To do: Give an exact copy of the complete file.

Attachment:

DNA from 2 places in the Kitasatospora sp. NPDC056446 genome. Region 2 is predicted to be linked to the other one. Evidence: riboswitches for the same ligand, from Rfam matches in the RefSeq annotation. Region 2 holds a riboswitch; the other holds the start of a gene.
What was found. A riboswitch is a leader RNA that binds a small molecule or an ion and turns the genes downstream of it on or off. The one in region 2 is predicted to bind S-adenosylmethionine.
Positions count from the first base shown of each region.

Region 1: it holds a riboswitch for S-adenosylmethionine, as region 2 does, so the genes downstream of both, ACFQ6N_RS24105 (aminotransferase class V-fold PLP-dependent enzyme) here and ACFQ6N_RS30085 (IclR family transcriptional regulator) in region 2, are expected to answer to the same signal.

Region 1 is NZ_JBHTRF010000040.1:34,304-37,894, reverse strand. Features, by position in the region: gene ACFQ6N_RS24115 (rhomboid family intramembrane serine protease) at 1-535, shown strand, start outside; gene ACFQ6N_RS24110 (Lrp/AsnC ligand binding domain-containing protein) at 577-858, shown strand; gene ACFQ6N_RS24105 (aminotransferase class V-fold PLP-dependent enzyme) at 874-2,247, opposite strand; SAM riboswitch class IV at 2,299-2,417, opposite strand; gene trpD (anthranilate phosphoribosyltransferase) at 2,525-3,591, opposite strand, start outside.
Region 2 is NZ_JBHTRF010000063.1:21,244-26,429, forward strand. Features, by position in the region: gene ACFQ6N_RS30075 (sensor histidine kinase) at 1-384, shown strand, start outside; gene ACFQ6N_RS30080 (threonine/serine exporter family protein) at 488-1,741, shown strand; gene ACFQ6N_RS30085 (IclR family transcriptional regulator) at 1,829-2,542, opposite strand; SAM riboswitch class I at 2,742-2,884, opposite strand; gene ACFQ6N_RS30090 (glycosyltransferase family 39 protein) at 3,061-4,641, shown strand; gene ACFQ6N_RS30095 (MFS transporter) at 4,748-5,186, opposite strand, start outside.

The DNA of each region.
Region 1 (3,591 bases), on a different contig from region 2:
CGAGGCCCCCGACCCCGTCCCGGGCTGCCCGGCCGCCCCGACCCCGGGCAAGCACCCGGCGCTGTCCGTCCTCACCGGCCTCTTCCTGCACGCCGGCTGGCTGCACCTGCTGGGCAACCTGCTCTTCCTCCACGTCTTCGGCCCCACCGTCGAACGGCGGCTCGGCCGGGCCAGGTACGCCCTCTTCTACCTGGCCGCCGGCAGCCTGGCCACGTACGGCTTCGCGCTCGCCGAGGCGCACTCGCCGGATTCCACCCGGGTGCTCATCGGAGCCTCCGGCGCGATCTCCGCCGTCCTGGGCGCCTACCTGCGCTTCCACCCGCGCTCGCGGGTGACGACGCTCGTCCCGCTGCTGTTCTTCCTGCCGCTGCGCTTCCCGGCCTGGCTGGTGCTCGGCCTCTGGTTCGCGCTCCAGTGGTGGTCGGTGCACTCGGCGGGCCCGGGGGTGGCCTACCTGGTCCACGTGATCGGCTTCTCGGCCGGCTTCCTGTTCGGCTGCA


DNA from 2 places in the Kitasatospora sp. NPDC056446 genome. Region 2 is predicted to be linked to the other one. Evidence: riboswitches for the same ligand, from Rfam matches in the RefSeq annotation. Region 2 holds a riboswitch; the other holds the start of a gene.
What was found. A riboswitch is a leader RNA that binds a small molecule or an ion and turns the genes downstream of it on or off. The one in region 2 is predicted to bind S-adenosylmethionine.
Positions count from the first base shown of each region.

Region 1: it holds a riboswitch for S-adenosylmethionine, as region 2 does, so the genes downstream of both, ACFQ6N_RS24105 (aminotransferase class V-fold PLP-dependent enzyme) here and ACFQ6N_RS30085 (IclR family transcriptional regulator) in region 2, are expected to answer to the same signal.

Region 1 is NZ_JBHTRF010000040.1:34,304-37,894, reverse strand. Features, by position in the region: gene ACFQ6N_RS24115 (rhomboid family intramembrane serine protease) at 1-535, shown strand, start outside; gene ACFQ6N_RS24110 (Lrp/AsnC ligand binding domain-containing protein) at 577-858, shown strand; gene ACFQ6N_RS24105 (aminotransferase class V-fold PLP-dependent enzyme) at 874-2,247, opposite strand; SAM riboswitch class IV at 2,299-2,417, opposite strand; gene trpD (anthranilate phosphoribosyltransferase) at 2,525-3,591, opposite strand, start outside.
Region 2 is NZ_JBHTRF010000063.1:21,244-26,429, forward strand. Features, by position in the region: gene ACFQ6N_RS30075 (sensor histidine kinase) at 1-384, shown strand, start outside; gene ACFQ6N_RS30080 (threonine/serine exporter family protein) at 488-1,741, shown strand; gene ACFQ6N_RS30085 (IclR family transcriptional regulator) at 1,829-2,542, opposite strand; SAM riboswitch class I at 2,742-2,884, opposite strand; gene ACFQ6N_RS30090 (glycosyltransferase family 39 protein) at 3,061-4,641, shown strand; gene ACFQ6N_RS30095 (MFS transporter) at 4,748-5,186, opposite strand, start outside.

The DNA of each region.
Region 1 (3,591 bases), on a different contig from region 2:
CGAGGCCCCCGACCCCGTCCCGGGCTGCCCGGCCGCCCCGACCCCGGGCAAGCACCCGGCGCTGTCCGTCCTCACCGGCCTCTTCCTGCACGCCGGCTGGCTGCACCTGCTGGGCAACCTGCTCTTCCTCCACGTCTTCGGCCCCACCGTCGAACGGCGGCTCGGCCGGGCCAGGTACGCCCTCTTCTACCTGGCCGCCGGCAGCCTGGCCACGTACGGCTTCGCGCTCGCCGAGGCGCACTCGCCGGATTCCACCCGGGTGCTCATCGGAGCCTCCGGCGCGATCTCCGCCGTCCTGGGCGCCTACCTGCGCTTCCACCCGCGCTCGCGGGTGACGACGCTCGTCCCGCTGCTGTTCTTCCTGCCGCTGCGCTTCCCGGCCTGGCTGGTGCTCGGCCTCTGGTTCGCGCTCCAGTGGTGGTCGGTGCACTCGGCGGGCCCGGGGGTGGCCTACCTGGTCCACGTGATCGGCTTCTCGGCCGGCTTCCTGTTCGGCTGCA